The country's challenges were examined at the 23rd African Industrialisation Day yesterday November 20.
The government of Cameroon is reviewing its national master plan for industrialisation to step up local processing of agricultural, mining and forestry products so as to increase its competitiveness in international trade. Already, efforts are ongoing to process at least 15 per cent of minerals mined in the country. The Secretary of State in the Ministry of Mines, Industries and Technological Development, Dr. Fuh Calistus Gentry, made the disclosure yesterday November 20 as he chaired activities marking the 23rd African Industrialisation Day on the theme, "Accelerating industrialisation to boost intra-African trade."
Like other speakers, Dr. Fuh Calistus admitted that Cameroon is endowed with enormous natural resources whose insufficient processing, owing to multifaceted reasons, has kept the country, like the continent, dependent on imports or exporting mainly primary products like crude oil, cocoa, coffee, wood and banana etc. "Cameroon disposes vast reserves of natural resources in mining, 35 million metric tons of iron ore, many cobalt/nickel reserves and potentials in the forestry and agricultural sectors. President Paul Biya has put in place in his Greater Accomplishments policy, energy projects, like Lom-Pangar, Memve'ele, Mekin and Kribi, that will provide us with needed energy to enhance processing," he said. The Secretary of State also announced that in his Ministry, a project, code-named, "FECONA" is ongoing and seeks to process iron ore, nickel, cobalt, aluminium etc into what Cameroonians need. "To be competitive, we need to produce in quantity and quality. When we keep 15 per cent of what we get as metals to be processed locally, we are going to look at the needs of Cameroonians and those of others in the continent so that we can satisfy them with what we process to effectively boost intra-African trade," Dr Fuh Calistus said.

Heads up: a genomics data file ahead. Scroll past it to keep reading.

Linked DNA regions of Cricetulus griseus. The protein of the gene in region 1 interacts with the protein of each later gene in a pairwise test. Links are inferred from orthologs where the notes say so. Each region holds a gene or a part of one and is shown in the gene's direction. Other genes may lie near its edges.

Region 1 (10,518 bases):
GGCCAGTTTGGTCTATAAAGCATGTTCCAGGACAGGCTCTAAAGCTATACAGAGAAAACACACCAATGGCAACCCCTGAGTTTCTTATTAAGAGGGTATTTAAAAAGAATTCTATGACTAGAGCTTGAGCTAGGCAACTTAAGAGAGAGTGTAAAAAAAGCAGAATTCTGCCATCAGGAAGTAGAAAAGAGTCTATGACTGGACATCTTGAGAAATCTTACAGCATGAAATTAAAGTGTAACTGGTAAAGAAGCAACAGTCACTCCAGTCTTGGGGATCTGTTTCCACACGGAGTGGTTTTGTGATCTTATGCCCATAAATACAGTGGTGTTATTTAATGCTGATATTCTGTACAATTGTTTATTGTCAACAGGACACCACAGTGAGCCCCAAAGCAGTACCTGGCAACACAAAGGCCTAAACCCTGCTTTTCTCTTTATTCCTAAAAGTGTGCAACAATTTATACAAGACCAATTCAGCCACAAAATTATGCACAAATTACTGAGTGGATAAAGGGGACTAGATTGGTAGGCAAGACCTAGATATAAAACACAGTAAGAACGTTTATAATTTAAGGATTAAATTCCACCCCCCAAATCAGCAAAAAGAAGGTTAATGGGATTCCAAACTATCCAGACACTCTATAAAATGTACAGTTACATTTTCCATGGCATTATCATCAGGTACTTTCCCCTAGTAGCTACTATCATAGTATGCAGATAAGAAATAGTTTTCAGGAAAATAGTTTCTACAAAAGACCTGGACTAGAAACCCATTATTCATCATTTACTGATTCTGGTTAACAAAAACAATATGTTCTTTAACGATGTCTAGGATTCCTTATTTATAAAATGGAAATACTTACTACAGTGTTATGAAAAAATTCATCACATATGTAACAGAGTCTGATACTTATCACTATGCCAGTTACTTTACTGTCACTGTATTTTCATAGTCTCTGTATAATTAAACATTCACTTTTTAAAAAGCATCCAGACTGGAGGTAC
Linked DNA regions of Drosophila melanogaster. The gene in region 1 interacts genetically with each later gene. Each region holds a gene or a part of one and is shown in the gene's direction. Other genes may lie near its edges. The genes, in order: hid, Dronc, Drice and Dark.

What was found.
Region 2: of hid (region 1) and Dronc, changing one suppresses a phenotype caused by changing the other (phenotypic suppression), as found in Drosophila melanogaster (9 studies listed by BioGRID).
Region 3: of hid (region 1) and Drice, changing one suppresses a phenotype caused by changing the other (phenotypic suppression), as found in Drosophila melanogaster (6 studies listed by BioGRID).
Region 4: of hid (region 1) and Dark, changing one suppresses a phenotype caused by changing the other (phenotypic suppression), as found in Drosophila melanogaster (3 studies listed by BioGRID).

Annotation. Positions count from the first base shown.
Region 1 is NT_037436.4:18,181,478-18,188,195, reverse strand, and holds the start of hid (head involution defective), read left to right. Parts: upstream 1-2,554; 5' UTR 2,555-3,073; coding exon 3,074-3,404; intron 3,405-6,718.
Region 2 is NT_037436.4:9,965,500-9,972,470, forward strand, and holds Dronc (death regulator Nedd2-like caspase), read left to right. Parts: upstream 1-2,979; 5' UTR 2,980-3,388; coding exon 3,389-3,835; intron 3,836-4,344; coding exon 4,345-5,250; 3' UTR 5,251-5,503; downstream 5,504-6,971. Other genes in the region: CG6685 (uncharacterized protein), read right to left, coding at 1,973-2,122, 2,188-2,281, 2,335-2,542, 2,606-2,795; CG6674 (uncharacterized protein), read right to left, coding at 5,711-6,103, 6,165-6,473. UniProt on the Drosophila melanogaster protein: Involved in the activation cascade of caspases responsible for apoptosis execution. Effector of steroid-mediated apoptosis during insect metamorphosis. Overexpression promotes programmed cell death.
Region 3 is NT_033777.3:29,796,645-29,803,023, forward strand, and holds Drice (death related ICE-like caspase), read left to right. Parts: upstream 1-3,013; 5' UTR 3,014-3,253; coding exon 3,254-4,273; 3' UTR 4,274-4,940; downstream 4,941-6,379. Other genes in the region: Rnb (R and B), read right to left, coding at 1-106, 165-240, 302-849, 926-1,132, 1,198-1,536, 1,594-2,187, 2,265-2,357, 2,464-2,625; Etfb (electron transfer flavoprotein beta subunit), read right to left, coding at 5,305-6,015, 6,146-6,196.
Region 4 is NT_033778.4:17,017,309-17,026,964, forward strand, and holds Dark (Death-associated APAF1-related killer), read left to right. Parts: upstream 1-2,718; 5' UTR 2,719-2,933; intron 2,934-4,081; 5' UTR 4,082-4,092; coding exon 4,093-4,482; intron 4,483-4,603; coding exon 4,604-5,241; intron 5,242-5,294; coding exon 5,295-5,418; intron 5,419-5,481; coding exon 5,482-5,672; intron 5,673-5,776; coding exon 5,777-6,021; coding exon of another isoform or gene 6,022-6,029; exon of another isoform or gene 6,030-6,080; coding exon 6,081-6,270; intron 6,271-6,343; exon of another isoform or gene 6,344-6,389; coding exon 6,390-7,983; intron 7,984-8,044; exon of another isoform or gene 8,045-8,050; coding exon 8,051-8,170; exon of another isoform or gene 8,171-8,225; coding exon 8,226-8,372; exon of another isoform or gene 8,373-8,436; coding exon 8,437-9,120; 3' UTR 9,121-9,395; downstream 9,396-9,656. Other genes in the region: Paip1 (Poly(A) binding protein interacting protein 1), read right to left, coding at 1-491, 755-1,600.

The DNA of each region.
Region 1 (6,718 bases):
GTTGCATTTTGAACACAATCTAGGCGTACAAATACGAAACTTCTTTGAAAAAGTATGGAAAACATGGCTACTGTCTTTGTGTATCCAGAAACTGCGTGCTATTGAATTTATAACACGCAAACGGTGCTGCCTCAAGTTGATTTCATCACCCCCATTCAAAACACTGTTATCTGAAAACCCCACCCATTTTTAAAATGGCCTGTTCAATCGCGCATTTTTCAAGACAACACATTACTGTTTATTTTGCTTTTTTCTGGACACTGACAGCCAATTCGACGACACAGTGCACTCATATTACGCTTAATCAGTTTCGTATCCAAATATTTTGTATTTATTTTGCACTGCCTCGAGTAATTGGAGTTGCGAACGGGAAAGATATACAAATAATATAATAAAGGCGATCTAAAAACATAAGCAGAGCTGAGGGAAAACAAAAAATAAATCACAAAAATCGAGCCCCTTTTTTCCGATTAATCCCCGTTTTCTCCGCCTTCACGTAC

Other speakers at the event, notably from the UN System in the country, noted that African economies are among the fastest growing in the world, yet intra-regional trade accounts only for 10 per cent of the continent's commerce. Impediments like obsolete infrastructure, fragmented economic space, low production capacities, limited investment financing and high transaction costs, they said, absolutely need to be addressed to get the continent on win-win trade.